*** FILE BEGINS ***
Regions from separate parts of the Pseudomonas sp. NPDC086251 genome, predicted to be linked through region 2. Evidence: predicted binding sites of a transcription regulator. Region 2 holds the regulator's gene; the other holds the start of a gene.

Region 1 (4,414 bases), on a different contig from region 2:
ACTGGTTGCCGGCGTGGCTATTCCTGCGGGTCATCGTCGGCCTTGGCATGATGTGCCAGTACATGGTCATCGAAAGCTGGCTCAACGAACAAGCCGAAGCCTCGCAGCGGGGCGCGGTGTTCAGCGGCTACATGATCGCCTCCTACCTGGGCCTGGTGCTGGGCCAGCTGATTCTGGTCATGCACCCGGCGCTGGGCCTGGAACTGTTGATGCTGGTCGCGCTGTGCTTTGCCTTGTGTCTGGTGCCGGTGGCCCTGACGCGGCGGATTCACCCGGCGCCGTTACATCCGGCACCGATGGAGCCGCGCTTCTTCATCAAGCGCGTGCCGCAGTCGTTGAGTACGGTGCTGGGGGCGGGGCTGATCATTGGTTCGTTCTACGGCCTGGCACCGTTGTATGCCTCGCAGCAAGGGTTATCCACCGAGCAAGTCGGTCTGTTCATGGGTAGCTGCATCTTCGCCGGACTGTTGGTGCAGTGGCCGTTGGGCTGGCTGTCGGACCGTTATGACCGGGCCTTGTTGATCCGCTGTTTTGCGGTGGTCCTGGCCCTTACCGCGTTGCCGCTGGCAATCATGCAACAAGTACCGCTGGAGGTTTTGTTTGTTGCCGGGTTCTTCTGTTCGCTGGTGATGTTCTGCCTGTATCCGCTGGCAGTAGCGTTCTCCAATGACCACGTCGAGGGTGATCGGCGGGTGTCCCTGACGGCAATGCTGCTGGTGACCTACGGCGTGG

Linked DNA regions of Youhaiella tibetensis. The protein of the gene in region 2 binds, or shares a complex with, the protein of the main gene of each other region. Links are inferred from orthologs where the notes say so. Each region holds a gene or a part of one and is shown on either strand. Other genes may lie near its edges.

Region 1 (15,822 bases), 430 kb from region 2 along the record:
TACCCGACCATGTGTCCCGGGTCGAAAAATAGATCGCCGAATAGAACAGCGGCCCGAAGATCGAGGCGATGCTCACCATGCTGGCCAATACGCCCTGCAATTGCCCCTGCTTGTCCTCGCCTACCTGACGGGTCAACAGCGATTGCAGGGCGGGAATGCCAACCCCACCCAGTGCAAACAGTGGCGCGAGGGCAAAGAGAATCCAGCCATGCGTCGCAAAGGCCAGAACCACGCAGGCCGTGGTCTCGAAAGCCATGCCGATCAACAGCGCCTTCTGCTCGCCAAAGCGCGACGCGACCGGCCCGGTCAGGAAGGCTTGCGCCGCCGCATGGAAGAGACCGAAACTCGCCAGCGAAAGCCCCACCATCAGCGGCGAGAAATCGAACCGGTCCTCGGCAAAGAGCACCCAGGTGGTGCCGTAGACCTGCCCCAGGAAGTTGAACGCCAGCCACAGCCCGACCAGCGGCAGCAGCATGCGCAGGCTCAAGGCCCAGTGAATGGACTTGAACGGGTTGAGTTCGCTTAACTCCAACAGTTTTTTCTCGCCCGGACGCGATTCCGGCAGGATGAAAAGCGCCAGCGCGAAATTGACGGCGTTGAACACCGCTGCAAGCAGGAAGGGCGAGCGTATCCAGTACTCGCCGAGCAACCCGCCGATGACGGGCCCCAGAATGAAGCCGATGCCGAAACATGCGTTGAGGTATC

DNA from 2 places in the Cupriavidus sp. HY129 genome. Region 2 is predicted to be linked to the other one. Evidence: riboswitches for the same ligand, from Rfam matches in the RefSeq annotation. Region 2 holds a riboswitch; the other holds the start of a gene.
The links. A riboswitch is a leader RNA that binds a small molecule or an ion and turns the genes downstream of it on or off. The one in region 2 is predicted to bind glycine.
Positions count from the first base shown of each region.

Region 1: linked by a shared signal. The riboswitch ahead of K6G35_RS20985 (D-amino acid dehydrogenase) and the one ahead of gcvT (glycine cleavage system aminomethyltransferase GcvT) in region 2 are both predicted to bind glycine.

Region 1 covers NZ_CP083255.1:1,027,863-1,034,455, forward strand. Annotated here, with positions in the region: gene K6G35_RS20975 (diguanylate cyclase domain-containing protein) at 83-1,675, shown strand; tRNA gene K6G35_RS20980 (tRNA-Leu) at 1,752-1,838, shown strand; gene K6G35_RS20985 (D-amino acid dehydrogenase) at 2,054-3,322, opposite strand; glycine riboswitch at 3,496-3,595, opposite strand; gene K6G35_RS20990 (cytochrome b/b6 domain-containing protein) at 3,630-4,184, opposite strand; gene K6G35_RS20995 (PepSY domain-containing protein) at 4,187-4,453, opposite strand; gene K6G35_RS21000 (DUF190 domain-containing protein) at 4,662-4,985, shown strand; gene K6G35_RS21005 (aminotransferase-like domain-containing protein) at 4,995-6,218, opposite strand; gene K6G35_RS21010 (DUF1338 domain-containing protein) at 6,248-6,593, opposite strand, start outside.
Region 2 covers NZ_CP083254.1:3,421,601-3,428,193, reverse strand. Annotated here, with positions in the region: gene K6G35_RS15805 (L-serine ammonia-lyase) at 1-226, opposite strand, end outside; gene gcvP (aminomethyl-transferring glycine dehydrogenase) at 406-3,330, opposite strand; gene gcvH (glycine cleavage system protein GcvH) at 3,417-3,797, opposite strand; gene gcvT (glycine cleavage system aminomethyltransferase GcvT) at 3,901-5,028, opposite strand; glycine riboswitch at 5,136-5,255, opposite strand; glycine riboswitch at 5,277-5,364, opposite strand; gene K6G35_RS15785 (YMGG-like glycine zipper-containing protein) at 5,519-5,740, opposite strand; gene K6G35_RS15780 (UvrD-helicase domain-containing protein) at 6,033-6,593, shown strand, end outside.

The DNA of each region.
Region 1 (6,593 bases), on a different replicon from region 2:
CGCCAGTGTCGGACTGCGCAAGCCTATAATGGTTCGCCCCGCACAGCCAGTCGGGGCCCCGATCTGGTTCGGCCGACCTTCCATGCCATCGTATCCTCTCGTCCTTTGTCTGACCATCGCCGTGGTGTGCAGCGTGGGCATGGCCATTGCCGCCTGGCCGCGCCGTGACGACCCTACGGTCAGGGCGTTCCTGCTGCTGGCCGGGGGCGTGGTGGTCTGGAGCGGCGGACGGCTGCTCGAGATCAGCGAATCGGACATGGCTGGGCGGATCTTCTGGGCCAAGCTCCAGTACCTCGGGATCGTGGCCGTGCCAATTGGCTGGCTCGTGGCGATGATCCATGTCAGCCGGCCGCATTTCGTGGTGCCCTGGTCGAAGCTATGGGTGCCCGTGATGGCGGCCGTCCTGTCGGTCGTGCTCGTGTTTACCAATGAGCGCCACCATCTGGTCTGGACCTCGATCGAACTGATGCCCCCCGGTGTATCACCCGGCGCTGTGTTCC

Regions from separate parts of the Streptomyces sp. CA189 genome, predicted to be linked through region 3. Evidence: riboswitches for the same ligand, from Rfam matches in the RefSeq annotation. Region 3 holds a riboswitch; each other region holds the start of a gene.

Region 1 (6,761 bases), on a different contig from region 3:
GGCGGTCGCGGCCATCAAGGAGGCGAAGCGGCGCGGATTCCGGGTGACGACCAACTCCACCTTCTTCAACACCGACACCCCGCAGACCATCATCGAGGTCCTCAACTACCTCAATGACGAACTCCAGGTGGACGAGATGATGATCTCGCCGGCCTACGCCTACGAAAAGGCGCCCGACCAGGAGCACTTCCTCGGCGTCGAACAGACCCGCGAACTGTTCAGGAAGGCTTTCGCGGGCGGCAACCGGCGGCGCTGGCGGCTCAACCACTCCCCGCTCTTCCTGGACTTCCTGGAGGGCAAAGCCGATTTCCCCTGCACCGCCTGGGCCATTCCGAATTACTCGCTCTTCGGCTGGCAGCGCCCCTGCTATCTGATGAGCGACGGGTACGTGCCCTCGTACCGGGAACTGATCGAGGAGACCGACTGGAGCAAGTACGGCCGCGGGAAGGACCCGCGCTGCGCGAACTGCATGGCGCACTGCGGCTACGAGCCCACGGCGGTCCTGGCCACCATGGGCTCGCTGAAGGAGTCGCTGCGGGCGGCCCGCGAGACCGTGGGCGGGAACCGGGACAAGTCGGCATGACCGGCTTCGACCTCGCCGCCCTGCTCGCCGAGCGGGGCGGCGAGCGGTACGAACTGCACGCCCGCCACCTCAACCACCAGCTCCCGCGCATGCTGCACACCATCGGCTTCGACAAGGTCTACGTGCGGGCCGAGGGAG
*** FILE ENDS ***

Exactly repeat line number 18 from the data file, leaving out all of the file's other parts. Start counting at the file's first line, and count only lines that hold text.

GGCGGTCGCGGCCATCAAGGAGGCGAAGCGGCGCGGATTCCGGGTGACGACCAACTCCACCTTCTTCAACACCGACACCCCGCAGACCATCATCGAGGTCCTCAACTACCTCAATGACGAACTCCAGGTGGACGAGATGATGATCTCGCCGGCCTACGCCTACGAAAAGGCGCCCGACCAGGAGCACTTCCTCGGCGTCGAACAGACCCGCGAACTGTTCAGGAAGGCTTTCGCGGGCGGCAACCGGCGGCGCTGGCGGCTCAACCACTCCCCGCTCTTCCTGGACTTCCTGGAGGGCAAAGCCGATTTCCCCTGCACCGCCTGGGCCATTCCGAATTACTCGCTCTTCGGCTGGCAGCGCCCCTGCTATCTGATGAGCGACGGGTACGTGCCCTCGTACCGGGAACTGATCGAGGAGACCGACTGGAGCAAGTACGGCCGCGGGAAGGACCCGCGCTGCGCGAACTGCATGGCGCACTGCGGCTACGAGCCCACGGCGGTCCTGGCCACCATGGGCTCGCTGAAGGAGTCGCTGCGGGCGGCCCGCGAGACCGTGGGCGGGAACCGGGACAAGTCGGCATGACCGGCTTCGACCTCGCCGCCCTGCTCGCCGAGCGGGGCGGCGAGCGGTACGAACTGCACGCCCGCCACCTCAACCACCAGCTCCCGCGCATGCTGCACACCATCGGCTTCGACAAGGTCTACGTGCGGGCCGAGGGAG